Sun.
Jul 25
2021
cargo ship delivery in suez is carbon-free
Image: Ian Taylor via Unsplash

Gunvor, the Geneva-based energy trader, has created a new entity which will make carbon-free investments expected to reach $500 million, the company said in a March 30 release.

Gunvor unveiled the new unit, called Nyera, amid a push to cut certain emissions by 40 percent by 2025. Nyera will focus investments on carbon capture and storage, renewables fuels, renewable power and alternative fuels.

The most significant greenhouse gas emitters in Gunvor’s business include shipping from its own fleet and charters, as well as industrial activities in European refineries. It plans to reduce emissions at refineries via efficiency gains as well as shifts to carbon-neutral and renewable electricity for power.

The trader will convert all of its own fleet and its charters to more ecological vessels by 2027. This includes ships that use cleaner or carbon-neutral fuels, as well as efficiency and routing tracking.

Transitional commodities account for about half of Gunvor’s trading today, the company said. That includes biofuels (including the acquisition of plants), natural gas and liquefied natural gas. The company has halted physical coal trading.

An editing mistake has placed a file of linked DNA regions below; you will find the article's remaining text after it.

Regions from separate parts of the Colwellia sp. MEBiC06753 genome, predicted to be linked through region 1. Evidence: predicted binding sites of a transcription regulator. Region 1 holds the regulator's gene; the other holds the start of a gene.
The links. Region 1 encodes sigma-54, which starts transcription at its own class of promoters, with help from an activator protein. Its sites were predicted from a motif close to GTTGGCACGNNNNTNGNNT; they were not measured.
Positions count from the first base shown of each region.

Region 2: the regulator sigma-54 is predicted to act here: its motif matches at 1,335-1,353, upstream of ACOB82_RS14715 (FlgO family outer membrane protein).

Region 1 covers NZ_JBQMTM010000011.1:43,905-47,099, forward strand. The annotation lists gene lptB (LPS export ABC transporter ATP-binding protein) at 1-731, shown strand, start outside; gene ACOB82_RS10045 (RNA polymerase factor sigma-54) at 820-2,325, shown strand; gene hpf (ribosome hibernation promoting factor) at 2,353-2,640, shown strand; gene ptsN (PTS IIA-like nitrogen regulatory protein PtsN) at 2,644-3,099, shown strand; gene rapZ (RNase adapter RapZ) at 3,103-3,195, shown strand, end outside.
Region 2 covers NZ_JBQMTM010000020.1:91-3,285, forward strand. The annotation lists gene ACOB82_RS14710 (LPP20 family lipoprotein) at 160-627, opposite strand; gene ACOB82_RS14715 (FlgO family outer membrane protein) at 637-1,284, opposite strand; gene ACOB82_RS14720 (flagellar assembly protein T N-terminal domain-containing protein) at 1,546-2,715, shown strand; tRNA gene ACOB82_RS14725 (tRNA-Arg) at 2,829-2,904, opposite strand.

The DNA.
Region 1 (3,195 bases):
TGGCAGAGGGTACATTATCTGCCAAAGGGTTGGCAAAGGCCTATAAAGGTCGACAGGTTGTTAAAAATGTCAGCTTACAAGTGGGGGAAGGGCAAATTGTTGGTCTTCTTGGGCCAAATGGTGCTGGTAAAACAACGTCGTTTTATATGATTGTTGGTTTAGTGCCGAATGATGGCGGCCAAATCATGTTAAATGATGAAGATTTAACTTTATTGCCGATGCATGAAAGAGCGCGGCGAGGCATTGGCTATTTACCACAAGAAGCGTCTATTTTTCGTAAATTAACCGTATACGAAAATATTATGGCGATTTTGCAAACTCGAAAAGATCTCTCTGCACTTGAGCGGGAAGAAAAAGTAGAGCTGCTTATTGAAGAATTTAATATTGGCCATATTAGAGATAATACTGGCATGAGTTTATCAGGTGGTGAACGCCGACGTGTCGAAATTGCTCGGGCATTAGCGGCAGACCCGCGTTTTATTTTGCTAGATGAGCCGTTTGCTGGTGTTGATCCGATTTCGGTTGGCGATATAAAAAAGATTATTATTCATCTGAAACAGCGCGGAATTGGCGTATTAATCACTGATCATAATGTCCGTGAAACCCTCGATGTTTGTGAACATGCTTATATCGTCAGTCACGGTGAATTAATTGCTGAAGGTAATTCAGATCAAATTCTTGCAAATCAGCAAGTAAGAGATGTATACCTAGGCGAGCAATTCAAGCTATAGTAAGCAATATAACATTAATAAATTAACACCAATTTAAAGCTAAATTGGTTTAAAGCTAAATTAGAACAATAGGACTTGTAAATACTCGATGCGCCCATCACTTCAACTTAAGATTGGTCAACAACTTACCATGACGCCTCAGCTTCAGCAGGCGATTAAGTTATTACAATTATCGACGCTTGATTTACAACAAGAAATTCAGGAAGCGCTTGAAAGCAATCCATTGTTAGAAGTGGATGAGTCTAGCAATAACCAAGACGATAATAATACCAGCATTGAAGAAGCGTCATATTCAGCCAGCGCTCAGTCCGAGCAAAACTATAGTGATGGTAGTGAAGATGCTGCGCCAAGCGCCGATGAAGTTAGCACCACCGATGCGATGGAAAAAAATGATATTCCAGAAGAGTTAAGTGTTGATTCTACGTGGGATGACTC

The move comes amid an EU-wide green energy push, with renewable power generation overtaking fossil fuels for the first time last year.

Global trading houses are key in managing the flow of commodities to markets, handling surpluses and filling deficits, are seeking to lower emissions in general. Gunvor rival Trafigura seeks to cut carbon emission by at least 30 percent over the next three years, according to the Financial Times. Glencore has set a goal to reduce emissions to net zero by 2050.

It will be quite a challenge for traders, who depend heavily on shipping, to reduce carbon footprints. The maritime industry which carries most of the world’s commodities is only starting to transition to natural gas as a fuel in certain segments. While hydrogen and ammonia are potential cleaner replacements, ships are still built to depend on bunker fuel for long passages.

By Stephen Bierman

Stephen Bierman is an energy markets journalist and the editor of New Economy Observer.

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